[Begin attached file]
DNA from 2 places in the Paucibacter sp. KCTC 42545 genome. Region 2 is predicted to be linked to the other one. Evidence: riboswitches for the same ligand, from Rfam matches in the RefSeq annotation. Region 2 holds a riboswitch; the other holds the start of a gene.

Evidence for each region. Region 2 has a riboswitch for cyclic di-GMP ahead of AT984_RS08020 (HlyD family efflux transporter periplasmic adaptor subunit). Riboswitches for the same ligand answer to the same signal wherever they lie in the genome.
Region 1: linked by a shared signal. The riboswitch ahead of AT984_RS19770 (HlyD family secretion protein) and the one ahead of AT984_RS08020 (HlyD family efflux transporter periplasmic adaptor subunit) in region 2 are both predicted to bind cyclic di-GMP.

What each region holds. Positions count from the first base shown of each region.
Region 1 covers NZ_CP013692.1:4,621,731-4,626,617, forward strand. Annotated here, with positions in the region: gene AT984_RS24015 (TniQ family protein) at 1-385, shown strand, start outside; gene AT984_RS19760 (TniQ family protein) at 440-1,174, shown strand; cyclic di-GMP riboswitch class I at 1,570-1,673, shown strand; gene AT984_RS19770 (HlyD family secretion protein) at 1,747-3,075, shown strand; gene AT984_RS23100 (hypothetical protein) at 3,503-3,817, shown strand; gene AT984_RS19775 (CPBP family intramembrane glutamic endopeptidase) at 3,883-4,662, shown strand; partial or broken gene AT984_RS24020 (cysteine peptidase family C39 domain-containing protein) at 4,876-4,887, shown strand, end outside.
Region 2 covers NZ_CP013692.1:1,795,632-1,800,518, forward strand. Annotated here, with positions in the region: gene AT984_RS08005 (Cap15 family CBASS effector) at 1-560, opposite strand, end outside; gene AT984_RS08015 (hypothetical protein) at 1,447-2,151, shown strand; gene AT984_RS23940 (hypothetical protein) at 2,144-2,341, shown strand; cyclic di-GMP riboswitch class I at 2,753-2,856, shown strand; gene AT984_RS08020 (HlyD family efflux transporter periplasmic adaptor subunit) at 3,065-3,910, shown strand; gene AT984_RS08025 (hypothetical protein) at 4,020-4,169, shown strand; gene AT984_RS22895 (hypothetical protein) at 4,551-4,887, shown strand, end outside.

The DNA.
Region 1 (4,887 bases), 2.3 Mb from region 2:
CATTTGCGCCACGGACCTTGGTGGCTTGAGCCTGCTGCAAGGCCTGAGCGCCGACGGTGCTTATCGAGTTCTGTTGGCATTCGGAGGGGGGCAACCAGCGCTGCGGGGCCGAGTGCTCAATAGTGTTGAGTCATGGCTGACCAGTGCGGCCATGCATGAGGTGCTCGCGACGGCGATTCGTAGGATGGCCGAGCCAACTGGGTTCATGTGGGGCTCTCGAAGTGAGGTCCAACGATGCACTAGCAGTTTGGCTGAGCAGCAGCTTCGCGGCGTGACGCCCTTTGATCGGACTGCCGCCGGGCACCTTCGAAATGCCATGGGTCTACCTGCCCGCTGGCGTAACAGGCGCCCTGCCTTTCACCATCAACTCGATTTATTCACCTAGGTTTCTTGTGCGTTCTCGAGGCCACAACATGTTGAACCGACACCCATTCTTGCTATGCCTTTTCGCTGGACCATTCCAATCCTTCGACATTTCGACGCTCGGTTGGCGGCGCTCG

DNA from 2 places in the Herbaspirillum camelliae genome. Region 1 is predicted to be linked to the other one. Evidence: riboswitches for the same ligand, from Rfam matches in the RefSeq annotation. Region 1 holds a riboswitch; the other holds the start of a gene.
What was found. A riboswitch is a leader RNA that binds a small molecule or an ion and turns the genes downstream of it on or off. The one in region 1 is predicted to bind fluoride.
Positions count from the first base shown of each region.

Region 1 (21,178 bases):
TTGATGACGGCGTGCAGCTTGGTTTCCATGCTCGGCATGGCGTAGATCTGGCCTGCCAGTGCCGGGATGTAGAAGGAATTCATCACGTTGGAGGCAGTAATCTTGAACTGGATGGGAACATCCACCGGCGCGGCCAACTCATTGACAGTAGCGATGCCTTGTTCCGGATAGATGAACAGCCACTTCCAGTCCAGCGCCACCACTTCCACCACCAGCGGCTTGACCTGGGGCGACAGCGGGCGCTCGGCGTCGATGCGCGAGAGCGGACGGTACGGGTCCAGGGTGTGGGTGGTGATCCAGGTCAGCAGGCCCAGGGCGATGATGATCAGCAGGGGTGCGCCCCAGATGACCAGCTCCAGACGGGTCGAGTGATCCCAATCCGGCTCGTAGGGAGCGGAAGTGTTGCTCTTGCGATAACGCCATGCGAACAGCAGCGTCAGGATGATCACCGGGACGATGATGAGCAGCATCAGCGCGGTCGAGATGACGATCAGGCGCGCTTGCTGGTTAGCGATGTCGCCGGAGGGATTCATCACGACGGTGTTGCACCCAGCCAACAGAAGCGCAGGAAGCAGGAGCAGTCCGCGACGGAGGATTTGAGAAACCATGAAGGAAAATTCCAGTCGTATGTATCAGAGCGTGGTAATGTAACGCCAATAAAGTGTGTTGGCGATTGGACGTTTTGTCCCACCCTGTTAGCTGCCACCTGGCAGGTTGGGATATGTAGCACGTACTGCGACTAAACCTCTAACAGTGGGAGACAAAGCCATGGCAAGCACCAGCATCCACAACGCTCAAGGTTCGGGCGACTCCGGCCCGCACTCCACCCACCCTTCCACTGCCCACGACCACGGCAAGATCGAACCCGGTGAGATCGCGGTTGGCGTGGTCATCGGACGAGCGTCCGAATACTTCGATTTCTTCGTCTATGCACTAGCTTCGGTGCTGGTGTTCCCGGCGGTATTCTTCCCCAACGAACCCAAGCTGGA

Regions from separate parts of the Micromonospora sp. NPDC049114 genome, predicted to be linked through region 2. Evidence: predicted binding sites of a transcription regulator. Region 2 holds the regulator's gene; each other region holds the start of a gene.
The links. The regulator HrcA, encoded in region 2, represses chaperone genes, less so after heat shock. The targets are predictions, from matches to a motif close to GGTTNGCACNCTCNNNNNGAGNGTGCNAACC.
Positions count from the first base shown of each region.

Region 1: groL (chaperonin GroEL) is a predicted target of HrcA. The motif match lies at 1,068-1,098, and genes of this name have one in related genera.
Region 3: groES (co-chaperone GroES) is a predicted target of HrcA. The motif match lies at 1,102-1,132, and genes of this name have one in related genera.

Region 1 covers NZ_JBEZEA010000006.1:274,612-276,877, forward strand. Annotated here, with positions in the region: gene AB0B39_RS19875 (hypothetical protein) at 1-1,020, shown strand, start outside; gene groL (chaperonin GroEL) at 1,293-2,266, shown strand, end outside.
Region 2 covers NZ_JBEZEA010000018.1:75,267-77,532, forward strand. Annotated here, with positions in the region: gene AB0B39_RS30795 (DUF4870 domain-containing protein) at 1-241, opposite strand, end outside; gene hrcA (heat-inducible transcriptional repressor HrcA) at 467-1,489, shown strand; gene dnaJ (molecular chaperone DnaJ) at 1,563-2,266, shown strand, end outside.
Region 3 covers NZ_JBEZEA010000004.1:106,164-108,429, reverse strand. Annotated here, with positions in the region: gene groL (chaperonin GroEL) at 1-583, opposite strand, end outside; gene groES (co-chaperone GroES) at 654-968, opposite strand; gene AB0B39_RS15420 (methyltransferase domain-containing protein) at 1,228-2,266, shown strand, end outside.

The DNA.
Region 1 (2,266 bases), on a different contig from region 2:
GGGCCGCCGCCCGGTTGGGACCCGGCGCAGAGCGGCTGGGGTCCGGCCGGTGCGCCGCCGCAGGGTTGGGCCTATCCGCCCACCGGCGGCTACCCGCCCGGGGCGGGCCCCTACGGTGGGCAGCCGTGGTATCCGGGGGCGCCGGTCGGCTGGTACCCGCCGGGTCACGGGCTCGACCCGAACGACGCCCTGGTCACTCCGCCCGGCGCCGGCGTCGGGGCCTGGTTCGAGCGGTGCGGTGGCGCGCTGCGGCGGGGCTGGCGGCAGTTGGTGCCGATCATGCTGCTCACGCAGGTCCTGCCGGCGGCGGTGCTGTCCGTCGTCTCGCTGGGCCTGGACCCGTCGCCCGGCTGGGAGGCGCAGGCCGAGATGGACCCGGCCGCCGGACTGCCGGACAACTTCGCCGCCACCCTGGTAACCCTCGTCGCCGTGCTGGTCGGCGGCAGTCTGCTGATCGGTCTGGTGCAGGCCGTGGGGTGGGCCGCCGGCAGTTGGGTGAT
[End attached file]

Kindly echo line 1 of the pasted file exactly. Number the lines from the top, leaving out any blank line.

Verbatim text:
DNA from 2 places in the Paucibacter sp. KCTC 42545 genome. Region 2 is predicted to be linked to the other one. Evidence: riboswitches for the same ligand, from Rfam matches in the RefSeq annotation. Region 2 holds a riboswitch; the other holds the start of a gene.